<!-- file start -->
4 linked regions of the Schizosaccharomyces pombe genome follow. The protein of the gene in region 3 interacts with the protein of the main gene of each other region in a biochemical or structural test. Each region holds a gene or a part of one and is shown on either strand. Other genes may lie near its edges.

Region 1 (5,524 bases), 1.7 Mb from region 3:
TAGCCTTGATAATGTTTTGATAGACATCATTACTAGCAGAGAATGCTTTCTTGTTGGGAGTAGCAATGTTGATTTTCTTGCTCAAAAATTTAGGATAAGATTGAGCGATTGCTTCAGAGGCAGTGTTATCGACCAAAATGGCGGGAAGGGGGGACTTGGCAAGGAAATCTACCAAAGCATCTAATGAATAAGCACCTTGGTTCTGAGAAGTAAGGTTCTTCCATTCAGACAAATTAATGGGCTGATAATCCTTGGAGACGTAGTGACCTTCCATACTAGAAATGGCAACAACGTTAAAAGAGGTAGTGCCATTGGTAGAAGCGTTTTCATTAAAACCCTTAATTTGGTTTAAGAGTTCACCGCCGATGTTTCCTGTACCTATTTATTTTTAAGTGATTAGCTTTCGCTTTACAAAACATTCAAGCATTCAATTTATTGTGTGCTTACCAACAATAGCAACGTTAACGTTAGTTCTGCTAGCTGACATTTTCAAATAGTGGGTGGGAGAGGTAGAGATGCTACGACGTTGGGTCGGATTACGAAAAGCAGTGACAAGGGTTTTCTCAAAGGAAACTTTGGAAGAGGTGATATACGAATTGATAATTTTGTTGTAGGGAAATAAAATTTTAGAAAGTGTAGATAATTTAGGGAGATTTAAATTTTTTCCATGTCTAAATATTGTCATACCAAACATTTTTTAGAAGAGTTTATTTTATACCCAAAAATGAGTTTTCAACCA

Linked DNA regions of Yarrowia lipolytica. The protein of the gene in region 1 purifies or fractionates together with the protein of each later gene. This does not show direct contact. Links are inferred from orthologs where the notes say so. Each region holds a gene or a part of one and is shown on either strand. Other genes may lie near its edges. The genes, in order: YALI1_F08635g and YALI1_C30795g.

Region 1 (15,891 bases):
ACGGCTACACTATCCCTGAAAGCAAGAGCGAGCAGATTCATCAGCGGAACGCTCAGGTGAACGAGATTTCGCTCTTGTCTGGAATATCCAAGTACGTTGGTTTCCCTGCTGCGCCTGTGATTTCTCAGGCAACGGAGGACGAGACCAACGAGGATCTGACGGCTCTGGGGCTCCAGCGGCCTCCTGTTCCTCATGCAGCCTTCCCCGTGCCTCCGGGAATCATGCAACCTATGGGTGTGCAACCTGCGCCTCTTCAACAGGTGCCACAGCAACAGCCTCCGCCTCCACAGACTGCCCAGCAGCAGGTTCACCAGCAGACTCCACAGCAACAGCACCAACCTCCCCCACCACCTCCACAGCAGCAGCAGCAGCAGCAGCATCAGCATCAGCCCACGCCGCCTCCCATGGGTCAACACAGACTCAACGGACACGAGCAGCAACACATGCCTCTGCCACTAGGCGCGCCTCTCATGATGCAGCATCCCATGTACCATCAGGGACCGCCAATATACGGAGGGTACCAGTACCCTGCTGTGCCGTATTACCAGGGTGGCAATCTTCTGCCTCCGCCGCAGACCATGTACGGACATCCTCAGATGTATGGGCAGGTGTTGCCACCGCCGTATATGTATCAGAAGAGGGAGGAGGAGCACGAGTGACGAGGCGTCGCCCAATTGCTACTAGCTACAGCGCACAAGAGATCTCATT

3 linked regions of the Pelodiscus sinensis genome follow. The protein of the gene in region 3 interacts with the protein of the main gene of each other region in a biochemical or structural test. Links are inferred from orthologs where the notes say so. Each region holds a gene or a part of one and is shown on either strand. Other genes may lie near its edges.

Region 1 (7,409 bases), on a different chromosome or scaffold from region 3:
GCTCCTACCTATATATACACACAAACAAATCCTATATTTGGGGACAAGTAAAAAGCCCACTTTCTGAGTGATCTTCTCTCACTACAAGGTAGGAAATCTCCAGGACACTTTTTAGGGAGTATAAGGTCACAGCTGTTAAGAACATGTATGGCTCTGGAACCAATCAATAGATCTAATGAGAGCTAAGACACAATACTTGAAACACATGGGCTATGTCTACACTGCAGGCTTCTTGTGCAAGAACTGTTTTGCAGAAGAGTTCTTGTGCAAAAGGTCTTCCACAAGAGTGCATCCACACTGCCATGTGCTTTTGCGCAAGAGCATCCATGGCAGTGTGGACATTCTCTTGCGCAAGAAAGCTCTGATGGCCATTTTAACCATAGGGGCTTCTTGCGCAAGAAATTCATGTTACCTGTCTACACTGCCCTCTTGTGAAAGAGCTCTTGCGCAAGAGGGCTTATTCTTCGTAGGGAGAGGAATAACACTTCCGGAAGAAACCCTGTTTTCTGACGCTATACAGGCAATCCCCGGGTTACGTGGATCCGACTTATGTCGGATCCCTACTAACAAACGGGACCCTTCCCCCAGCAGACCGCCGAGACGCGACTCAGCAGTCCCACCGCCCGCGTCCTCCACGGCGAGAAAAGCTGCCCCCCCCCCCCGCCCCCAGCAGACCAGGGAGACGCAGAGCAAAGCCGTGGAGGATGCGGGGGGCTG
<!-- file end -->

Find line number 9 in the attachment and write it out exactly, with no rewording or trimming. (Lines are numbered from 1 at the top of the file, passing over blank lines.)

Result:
GCTCCTACCTATATATACACACAAACAAATCCTATATTTGGGGACAAGTAAAAAGCCCACTTTCTGAGTGATCTTCTCTCACTACAAGGTAGGAAATCTCCAGGACACTTTTTAGGGAGTATAAGGTCACAGCTGTTAAGAACATGTATGGCTCTGGAACCAATCAATAGATCTAATGAGAGCTAAGACACAATACTTGAAACACATGGGCTATGTCTACACTGCAGGCTTCTTGTGCAAGAACTGTTTTGCAGAAGAGTTCTTGTGCAAAAGGTCTTCCACAAGAGTGCATCCACACTGCCATGTGCTTTTGCGCAAGAGCATCCATGGCAGTGTGGACATTCTCTTGCGCAAGAAAGCTCTGATGGCCATTTTAACCATAGGGGCTTCTTGCGCAAGAAATTCATGTTACCTGTCTACACTGCCCTCTTGTGAAAGAGCTCTTGCGCAAGAGGGCTTATTCTTCGTAGGGAGAGGAATAACACTTCCGGAAGAAACCCTGTTTTCTGACGCTATACAGGCAATCCCCGGGTTACGTGGATCCGACTTATGTCGGATCCCTACTAACAAACGGGACCCTTCCCCCAGCAGACCGCCGAGACGCGACTCAGCAGTCCCACCGCCCGCGTCCTCCACGGCGAGAAAAGCTGCCCCCCCCCCCCGCCCCCAGCAGACCAGGGAGACGCAGAGCAAAGCCGTGGAGGATGCGGGGGGCTG